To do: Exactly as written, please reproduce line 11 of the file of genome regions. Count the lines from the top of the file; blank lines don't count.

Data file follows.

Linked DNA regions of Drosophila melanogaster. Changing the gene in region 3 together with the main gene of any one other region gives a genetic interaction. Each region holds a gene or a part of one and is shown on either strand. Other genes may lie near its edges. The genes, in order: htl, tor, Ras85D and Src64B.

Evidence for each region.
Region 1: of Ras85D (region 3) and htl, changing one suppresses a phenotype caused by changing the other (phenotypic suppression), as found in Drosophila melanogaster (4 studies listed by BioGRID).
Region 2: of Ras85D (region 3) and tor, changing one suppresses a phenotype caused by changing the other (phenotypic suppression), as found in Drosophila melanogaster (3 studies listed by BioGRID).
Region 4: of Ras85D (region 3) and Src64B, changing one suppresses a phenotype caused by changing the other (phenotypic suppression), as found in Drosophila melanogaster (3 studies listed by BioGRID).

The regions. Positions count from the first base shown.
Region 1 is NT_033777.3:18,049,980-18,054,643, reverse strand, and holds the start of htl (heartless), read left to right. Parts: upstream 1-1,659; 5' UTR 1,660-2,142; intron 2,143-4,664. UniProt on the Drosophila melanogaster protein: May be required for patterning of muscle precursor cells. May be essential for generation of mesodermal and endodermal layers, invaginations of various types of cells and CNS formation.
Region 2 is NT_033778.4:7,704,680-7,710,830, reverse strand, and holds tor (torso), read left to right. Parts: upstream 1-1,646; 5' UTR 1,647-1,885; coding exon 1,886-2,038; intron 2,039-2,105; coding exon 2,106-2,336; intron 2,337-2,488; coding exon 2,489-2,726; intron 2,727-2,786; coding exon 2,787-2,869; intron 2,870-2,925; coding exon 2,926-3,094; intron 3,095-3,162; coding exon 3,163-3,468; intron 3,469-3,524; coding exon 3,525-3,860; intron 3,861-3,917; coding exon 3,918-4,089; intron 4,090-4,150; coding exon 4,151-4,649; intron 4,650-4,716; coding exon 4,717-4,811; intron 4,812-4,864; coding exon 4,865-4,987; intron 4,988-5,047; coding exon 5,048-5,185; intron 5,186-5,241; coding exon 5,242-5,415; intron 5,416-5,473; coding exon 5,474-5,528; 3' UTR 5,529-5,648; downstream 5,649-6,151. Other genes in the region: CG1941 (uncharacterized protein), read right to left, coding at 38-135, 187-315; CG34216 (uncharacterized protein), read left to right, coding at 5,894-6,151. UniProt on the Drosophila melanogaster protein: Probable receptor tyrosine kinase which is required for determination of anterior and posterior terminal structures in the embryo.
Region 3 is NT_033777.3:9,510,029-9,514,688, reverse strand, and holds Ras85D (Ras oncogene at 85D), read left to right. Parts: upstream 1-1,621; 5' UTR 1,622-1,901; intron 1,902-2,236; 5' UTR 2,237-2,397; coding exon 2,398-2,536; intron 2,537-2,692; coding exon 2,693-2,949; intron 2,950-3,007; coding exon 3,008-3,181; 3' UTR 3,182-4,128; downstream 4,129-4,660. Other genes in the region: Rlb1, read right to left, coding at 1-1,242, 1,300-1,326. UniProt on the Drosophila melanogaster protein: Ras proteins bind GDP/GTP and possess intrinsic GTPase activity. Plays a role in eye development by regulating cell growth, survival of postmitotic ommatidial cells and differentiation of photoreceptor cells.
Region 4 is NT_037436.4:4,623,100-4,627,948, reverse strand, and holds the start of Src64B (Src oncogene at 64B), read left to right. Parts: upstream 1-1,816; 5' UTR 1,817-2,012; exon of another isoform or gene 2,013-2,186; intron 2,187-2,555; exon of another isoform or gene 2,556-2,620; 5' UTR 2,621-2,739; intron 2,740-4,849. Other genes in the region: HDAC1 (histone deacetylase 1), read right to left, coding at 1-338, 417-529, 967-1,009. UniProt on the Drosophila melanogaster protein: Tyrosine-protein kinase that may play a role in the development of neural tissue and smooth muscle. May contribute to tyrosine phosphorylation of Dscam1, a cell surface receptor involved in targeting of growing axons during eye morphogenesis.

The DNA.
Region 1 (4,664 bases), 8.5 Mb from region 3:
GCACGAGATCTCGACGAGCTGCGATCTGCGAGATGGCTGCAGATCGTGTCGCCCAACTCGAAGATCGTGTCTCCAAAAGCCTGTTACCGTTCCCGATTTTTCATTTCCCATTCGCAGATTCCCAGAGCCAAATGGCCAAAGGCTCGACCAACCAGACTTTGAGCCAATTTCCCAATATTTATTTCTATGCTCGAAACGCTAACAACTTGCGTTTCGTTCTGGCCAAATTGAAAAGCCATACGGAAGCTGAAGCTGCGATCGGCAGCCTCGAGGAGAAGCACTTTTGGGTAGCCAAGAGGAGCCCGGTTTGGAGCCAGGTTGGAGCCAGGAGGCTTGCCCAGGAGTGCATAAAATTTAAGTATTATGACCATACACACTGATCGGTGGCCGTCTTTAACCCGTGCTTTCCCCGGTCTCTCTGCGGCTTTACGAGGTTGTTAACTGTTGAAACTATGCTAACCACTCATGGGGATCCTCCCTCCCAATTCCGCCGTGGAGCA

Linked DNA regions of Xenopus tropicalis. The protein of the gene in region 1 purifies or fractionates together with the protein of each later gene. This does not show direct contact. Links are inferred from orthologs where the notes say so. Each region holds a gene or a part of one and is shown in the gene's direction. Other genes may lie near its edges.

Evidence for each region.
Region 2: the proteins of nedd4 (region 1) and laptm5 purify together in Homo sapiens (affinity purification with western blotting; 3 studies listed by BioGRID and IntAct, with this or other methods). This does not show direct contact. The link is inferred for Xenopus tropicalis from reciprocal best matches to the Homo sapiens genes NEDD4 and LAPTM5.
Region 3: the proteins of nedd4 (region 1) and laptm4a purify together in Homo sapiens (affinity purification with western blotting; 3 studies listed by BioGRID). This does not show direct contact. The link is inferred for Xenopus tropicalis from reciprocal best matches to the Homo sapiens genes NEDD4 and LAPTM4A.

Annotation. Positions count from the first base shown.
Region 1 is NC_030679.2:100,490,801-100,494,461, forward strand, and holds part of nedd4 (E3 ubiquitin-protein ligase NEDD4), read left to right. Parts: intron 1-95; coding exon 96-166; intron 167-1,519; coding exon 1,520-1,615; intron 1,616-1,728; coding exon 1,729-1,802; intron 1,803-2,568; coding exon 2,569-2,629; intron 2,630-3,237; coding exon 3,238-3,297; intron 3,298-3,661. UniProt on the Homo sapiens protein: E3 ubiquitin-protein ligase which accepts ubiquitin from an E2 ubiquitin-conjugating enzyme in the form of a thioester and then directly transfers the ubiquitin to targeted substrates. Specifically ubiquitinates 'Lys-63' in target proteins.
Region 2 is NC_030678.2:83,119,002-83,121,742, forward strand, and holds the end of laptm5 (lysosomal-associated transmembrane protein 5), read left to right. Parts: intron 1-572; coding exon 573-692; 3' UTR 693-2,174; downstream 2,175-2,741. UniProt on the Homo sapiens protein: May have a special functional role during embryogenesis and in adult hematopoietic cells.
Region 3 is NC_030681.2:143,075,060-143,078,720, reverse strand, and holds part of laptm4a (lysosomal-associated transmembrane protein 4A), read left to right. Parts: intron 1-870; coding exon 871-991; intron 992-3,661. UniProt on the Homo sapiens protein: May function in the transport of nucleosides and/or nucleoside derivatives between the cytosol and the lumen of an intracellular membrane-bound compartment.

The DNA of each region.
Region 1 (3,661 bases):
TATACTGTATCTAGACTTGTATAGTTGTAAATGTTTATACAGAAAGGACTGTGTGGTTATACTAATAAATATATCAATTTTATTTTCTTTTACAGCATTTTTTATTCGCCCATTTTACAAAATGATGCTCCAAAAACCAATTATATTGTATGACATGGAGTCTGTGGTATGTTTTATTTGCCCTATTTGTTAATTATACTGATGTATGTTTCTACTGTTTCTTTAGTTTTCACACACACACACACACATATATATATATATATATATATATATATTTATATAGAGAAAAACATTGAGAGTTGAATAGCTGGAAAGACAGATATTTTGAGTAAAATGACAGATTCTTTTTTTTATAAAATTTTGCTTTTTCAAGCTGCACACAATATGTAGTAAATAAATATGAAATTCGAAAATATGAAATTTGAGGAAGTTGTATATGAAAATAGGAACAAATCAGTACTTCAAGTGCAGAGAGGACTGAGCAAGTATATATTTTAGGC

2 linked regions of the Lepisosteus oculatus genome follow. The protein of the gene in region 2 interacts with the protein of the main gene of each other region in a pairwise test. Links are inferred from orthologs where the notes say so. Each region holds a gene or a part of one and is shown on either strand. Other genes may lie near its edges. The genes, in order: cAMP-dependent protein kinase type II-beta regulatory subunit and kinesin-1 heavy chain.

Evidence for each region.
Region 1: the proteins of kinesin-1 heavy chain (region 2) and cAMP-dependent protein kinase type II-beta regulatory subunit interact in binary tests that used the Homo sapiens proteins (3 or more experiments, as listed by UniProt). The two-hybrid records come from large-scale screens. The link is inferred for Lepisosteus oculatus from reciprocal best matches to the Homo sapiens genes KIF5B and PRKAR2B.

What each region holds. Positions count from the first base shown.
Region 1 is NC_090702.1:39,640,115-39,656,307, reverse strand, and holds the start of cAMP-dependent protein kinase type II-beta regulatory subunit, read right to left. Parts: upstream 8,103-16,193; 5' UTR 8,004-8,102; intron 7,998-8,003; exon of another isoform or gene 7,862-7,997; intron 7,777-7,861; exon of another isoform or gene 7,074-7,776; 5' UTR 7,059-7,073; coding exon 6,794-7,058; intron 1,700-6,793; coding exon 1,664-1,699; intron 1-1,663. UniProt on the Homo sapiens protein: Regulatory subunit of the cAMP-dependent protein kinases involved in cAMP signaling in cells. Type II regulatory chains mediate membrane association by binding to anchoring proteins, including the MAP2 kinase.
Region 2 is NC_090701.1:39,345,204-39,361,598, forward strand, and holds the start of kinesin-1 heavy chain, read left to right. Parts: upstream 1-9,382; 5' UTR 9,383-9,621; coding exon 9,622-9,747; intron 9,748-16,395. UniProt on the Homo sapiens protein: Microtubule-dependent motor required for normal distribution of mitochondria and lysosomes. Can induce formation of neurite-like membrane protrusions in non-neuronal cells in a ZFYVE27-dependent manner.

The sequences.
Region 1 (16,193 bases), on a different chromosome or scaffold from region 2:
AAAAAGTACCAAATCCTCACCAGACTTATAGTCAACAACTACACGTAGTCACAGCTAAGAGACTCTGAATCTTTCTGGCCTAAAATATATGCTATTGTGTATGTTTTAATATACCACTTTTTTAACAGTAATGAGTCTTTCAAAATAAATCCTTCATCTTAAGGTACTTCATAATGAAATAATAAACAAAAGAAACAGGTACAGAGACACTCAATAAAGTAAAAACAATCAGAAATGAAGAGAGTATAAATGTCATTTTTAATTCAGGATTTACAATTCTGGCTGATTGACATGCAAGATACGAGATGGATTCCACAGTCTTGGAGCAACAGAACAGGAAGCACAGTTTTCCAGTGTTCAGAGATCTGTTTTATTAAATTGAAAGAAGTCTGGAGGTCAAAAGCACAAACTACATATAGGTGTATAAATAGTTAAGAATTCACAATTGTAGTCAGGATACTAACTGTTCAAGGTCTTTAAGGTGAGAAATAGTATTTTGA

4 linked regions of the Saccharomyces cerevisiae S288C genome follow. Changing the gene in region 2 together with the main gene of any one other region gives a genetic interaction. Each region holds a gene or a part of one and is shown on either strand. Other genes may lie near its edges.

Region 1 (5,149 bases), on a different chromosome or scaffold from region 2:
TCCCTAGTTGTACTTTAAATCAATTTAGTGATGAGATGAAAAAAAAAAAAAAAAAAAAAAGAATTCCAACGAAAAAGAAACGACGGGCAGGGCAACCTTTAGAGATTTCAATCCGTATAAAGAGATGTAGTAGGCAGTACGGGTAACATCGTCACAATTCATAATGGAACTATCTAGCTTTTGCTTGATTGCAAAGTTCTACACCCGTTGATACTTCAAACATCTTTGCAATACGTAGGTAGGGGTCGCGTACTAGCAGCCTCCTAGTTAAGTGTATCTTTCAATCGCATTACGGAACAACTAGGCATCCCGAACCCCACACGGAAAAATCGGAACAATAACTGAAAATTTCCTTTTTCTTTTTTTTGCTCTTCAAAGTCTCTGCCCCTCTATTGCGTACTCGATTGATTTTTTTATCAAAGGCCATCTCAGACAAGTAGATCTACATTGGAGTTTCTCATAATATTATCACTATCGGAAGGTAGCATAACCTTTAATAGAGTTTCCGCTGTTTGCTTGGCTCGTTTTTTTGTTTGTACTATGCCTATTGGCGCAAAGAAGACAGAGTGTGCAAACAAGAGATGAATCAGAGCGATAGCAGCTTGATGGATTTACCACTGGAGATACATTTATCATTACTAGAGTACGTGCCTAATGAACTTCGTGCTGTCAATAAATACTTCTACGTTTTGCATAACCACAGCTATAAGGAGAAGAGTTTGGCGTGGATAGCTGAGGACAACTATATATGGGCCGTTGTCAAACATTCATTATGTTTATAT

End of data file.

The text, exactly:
The DNA.